A late afternoon interview was scheduled but Devin chose to get some very necessary sleep before the gig, leaving guitarist Jed Simon, drummer Gene Hoglan and bassist Byron Stroud to play hurry-up-and-wait with me. We traded the latest tour, album and industry info until word finally came down that Dev would be available after the band’s set instead. Thus, after double-checking all the necessary guest list arrangements, I made my exit so as not to wear out my welcome.
On the way out through the back door of the venue I encountered a fellow journalist – an assumption (foolishly) made based on the camera bag over his shoulder – and his well endowed eye candy. An inexperienced fellow judging by the way he was waiting around for someone to magically appear and say “Come on in, Dood!” as opposed to simply going in and looking for the tour manager. Not my problem, I decided, but as I walked past – offering a courteous nod to him and his woman’s attributes – he flagged me down.
“Excuse me? Do you know if Al is around?”
Continue reading Journalism For Dummies Starring Karma The Bitch
By Carl Begai
When it comes to music guitarist Jed Simon doesn’t do things quietly. From his early days with Armoros and Caustic Thought to a crushing decade in Strapping Young Lad and his continued work with Zimmers Hole, Simon’s life has been about being louder than everyone else. The mission continues in 2009 with the birth of Tenet, a solo project bubbling beneath the surface for the past 13 years that mutated into a band of familiar faces with an agenda based on grab-you-by-the-face brutality. Teaming up with ex-Forbidden guitarist Glen Alvelais, re-uniting once again with Zimmers Hole / ex-SYL mates Gene Hoglan (drums) and Byron Stroud (bass), Simon has unleashed a full scale old school thrash album entitled Sovereign that recalls the days when aggression wasn’t disposable paint-by-numbers kid stuff. It is the real deal, based on roots and feel rather than example. Tenet is not the answer to whatever gaping hole that may have been left in Simon’s life with the demise of Strapping Young Lad. It’s his next logical step as a musician who lives his metal rather than merely playing it.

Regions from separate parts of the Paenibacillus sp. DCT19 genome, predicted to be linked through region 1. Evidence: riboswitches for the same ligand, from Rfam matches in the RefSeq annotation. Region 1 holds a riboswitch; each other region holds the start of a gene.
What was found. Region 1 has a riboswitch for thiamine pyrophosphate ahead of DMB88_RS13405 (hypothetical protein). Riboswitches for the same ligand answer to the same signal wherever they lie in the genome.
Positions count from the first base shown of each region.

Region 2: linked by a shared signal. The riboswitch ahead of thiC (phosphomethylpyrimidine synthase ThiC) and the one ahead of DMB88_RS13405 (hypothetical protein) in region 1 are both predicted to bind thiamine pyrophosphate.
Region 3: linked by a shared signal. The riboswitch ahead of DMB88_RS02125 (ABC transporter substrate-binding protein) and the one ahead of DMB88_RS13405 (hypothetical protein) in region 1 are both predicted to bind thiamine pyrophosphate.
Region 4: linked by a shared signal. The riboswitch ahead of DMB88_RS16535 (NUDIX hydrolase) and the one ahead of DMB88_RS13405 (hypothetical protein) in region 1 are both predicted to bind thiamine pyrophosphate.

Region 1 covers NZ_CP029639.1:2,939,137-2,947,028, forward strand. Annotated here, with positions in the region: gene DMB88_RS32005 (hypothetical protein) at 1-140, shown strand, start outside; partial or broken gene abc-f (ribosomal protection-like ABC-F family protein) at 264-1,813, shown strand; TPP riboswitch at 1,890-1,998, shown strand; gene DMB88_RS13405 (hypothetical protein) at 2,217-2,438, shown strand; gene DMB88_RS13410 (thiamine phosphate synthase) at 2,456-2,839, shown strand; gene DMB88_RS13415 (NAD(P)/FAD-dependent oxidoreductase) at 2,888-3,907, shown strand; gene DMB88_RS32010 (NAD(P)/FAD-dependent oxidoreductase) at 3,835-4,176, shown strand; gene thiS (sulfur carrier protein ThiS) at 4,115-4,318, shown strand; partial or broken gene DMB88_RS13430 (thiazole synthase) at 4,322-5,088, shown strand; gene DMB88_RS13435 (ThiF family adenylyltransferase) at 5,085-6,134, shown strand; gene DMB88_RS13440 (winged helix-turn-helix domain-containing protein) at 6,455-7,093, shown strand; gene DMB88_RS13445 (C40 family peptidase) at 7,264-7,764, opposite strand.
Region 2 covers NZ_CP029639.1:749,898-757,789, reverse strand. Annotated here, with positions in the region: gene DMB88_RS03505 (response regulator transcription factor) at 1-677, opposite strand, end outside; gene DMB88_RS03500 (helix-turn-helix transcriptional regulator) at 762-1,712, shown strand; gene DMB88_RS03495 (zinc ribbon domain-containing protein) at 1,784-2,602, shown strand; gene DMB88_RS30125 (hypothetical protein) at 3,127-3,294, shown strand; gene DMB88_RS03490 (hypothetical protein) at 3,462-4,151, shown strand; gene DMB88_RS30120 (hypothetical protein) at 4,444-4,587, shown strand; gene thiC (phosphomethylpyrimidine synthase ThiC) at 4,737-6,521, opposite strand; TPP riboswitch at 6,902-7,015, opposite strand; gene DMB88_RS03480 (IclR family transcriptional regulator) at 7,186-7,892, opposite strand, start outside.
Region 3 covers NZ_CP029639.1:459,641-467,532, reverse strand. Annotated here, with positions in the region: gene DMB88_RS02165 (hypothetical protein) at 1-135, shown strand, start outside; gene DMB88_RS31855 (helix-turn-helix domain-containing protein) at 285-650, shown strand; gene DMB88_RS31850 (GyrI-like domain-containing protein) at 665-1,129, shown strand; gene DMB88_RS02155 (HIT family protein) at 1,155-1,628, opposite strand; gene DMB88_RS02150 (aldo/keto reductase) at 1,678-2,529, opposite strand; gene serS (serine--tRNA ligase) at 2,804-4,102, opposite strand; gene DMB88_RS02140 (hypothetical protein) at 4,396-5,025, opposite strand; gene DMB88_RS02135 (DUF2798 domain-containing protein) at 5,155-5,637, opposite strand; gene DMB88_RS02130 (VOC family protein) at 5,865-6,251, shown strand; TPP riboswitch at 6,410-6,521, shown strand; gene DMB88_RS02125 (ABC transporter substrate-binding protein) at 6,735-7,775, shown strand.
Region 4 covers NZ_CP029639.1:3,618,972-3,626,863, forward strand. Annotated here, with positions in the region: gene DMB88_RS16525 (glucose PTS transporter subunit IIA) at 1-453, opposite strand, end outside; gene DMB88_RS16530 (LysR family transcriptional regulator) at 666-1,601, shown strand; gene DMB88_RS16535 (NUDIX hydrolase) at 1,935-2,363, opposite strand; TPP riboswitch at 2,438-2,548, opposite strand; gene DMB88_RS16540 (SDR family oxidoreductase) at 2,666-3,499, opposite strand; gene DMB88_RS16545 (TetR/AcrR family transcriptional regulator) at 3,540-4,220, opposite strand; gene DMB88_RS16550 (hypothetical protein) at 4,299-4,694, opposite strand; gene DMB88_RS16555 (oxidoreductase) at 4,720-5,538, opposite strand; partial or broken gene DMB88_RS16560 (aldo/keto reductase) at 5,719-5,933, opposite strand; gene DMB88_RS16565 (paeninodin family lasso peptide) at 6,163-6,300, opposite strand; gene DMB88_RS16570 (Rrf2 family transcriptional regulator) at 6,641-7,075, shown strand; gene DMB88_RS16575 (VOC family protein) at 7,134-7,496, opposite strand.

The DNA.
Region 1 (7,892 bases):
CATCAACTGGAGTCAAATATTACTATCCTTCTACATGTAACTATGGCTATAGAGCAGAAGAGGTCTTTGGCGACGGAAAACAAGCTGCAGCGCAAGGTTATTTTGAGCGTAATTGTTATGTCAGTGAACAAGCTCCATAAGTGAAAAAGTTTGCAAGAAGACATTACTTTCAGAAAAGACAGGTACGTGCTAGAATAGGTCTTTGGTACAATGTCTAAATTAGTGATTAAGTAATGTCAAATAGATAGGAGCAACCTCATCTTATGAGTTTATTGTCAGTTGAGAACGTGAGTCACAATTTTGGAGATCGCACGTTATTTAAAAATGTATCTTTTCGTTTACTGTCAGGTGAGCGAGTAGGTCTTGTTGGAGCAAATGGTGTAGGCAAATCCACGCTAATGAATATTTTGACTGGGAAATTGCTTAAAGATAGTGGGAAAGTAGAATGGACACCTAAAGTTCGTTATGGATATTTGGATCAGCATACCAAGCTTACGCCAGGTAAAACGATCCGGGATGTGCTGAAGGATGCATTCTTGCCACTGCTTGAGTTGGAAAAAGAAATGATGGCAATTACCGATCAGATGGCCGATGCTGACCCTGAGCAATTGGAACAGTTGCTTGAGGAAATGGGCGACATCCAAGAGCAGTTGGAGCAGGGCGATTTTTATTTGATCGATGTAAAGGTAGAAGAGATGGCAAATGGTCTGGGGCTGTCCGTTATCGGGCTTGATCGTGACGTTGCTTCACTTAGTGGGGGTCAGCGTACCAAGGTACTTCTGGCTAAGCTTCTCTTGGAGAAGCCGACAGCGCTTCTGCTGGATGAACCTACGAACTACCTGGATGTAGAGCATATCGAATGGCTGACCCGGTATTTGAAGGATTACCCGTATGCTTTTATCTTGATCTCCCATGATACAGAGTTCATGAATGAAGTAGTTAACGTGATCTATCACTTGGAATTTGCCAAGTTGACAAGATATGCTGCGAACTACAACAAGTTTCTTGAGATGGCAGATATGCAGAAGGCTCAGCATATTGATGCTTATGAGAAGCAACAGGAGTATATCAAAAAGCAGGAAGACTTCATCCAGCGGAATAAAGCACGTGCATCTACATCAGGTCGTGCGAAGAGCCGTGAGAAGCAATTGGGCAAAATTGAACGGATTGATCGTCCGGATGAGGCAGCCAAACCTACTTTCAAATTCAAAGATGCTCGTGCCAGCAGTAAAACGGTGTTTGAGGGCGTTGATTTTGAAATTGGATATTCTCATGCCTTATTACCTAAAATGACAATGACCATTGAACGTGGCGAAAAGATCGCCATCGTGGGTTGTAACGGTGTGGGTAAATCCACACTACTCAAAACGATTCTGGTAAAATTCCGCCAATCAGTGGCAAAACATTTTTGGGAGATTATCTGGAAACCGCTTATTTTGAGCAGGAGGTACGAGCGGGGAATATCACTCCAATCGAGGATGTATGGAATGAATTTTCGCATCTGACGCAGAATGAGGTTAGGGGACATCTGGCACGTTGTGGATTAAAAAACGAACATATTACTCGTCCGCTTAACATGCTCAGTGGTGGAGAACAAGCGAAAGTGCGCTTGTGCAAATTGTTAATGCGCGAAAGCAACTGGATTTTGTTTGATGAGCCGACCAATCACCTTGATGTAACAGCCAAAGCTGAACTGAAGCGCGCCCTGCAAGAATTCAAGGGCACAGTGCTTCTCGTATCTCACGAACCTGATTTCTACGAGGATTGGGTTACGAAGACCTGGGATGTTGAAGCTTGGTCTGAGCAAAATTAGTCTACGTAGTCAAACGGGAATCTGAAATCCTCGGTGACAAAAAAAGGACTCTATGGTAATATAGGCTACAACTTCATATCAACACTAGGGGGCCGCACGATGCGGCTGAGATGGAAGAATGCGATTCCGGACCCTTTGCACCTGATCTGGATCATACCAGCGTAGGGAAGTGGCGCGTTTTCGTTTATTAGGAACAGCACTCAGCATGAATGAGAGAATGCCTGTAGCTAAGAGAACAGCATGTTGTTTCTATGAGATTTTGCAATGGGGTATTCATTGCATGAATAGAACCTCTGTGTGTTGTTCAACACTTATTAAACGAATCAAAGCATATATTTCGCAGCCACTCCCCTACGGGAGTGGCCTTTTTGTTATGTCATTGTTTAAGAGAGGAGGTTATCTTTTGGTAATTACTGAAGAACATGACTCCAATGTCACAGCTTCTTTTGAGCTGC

Continue reading TENET – When It Reigns…
Having spent well over a decade as a member of Strapping Young Lad’s indestructible line-up, the fans are justified in expecting guitarist Jed Simon’s first solo outing to be a continuation of the SYL legacy. And that would be a big fat “nope.” Sure, there are moments on Sovereign that recall Simon’s days of sonic devastation circa the City record (‘Take A Long Line’, ‘Hail Hail’), particularly with drummer Gene Hoglan behind the kit and Byron Stroud ripping up the bass, but this is flat-out mean rather than trademark SYL aggressive. Tenet is about old school so-raw-it’s-bleeding thrash, and minus the big Devin Townsend production values the band has still turned in an unexpectedly brutal debut. A mere nine songs, Sovereign is a frantic beating within the realms of Death Angel’s heaviest Bay Area thrash punk moments and old, old, old Metallica; all shred and no brakes save for the half-speed rest during ‘Going Down’. Continue reading TENET – Sovereign (Century Media – 2009)